The performing arts are close to award winning singer and actress Audra McDonald’s heart, and she hopes to inspire and captivate the University of Central Arkansas with her performance Nov. 2.
McDonald says Broadway, musical theatre and opera are part of the performing arts history of America and it’s important to introduce the performing arts to audiences of all ages.
“I consider it to be the original American art form,” she said, “an art form that has a very fantastic and rich history, and a tradition that we can continue, so we have to educate each generation.”
For her upcoming performance at UCA, McDonald will be singing a mix of Broadway classics and songs from contemporary musical theatre.
McDonald said she would be singing compositions from newer, up-and-coming artists like Jason Robert Brown and already established musical theater composers such as George Gershwin.
A full band will accompany McDonald’s vocal soprano.
McDonald says she always enjoys college audiences because she feels like they are a platform to inspire students.
“With college audiences I have the opportunity to help inspire young people starting out in musical theatre or the arts,” she said.
She made her Broadway debut as a replacement in “The Secret Garden” while she was a student at Juilliard.
In 1994, McDonald won her first Tony Award for Best Performance by a Featured Actress in a Musical for her role in “Carousel.”
McDonald said the opening night of “Carousel” is her most memorable performance.
By 1998, she won two more Tony Awards becoming the first person to win three Tony Awards before the age of 30.
After four season’s of playing Dr. Naomi Bennett in ABC’s “Private Practice,” McDonald returned to Broadway and won her fifth Tony Award for her role in Porgy and Bess.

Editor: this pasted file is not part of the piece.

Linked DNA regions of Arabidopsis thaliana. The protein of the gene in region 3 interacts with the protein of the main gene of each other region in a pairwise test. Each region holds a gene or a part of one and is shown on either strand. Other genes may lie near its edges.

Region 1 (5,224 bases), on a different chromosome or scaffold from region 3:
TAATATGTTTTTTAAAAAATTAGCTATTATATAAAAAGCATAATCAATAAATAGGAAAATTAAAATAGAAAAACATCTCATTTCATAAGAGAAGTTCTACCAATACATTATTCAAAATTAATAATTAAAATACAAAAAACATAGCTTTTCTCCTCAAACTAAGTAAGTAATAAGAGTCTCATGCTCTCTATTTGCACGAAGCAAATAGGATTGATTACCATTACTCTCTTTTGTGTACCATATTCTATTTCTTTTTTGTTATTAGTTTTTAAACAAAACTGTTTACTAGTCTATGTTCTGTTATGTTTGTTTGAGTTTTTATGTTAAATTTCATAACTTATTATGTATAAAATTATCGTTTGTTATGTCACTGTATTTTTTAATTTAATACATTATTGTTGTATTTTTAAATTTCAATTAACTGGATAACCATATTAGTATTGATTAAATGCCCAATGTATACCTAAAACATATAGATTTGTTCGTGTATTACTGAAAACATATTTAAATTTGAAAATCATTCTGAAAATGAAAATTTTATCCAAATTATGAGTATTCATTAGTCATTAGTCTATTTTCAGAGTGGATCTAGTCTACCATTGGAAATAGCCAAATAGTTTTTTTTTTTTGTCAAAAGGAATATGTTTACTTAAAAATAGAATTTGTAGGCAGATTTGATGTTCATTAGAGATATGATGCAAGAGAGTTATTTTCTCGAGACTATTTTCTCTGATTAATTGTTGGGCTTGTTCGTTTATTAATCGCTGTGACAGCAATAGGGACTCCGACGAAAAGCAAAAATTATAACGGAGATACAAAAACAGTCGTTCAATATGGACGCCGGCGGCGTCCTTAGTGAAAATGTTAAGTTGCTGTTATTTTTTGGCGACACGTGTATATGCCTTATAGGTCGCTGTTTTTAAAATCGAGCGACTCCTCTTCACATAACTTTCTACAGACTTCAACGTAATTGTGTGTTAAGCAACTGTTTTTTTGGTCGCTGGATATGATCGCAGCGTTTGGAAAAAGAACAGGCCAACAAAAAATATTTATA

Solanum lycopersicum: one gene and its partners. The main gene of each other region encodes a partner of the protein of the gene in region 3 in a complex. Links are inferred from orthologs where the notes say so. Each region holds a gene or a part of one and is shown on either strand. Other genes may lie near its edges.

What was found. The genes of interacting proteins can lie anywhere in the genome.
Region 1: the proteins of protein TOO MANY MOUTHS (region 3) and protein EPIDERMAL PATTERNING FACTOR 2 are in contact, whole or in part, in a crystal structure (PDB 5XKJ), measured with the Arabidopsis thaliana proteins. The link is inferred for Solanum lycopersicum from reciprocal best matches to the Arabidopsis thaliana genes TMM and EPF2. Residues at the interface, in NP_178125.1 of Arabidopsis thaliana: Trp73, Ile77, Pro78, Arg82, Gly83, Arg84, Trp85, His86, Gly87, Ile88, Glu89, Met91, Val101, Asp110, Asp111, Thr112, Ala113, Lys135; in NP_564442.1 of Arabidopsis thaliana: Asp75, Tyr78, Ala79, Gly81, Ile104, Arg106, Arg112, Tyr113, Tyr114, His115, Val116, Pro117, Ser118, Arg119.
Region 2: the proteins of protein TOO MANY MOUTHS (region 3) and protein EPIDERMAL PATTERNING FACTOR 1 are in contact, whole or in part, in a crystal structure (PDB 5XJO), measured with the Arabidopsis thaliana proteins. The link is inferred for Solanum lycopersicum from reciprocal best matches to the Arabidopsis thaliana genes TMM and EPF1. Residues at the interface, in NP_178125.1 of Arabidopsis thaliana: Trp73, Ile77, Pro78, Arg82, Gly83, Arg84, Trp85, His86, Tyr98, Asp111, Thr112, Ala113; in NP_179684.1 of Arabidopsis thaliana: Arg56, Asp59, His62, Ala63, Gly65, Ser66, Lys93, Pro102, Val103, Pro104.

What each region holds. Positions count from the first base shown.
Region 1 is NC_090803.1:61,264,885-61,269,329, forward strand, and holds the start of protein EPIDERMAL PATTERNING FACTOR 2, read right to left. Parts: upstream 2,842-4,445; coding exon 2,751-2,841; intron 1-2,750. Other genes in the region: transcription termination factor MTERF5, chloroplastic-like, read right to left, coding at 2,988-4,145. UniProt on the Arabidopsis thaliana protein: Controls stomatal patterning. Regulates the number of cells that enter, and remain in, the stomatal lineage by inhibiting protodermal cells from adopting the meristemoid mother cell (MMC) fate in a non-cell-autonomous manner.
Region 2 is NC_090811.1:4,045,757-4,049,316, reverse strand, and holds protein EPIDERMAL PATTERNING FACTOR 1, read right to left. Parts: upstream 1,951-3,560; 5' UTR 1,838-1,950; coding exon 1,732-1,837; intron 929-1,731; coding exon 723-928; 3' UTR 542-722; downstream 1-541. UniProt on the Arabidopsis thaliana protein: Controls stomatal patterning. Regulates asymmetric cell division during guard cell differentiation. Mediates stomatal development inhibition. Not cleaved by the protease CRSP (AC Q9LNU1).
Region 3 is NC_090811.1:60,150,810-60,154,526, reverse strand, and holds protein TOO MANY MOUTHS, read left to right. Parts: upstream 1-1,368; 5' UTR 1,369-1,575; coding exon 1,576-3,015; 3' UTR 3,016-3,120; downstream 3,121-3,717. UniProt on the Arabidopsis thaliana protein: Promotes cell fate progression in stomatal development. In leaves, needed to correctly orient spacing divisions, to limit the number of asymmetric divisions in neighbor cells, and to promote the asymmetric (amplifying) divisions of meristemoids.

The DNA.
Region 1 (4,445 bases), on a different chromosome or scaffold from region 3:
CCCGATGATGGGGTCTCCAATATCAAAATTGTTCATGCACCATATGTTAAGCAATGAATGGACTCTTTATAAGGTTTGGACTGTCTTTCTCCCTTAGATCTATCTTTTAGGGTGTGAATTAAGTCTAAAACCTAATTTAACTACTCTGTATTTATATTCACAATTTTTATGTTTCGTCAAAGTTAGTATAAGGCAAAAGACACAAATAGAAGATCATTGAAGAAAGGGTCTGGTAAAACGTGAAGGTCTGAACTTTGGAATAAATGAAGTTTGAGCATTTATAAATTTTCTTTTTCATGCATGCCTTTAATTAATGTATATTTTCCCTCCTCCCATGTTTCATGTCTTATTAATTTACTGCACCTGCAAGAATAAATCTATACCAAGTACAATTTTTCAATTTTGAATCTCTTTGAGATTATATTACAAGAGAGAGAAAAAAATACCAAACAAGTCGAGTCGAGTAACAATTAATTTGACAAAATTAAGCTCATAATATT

McDonald now shares the record for most Tony Awards won by an Actor with Julie Harris and Angela Lansbury.
McDonald also has two Grammy Awards for Best Opera Recording & Best Classical Album for Rise and Fall of the City of Mahagonny.
In May, McDonald released a new solo album, “Go Back Home.”
“I’ve been saying this album is my most personal album,” she said. “It took me seven years to complete. I was having issues putting it together I didn’t have anything particular to say.”
During that seven year span, a lot of major life changes occurred, McDonald said, including the death of her father and the marriage to her husband Will Swenson.
As a result, McDonald said she finally had something to say.
“It’s a human album,” she said. “It has a lot of things relatable to human experience.”
Future projects include NBC’s live production of “The Sound of Music.” McDonald will star as Mother Abbess opposite Carrie Underwood, Stephen Moyer, Laura Benanti and Christian Borle. The performance will air Dec. 5.
McDonald will take the Reynolds Performance Hall stage Nov. 2 at 7:30 p.m.
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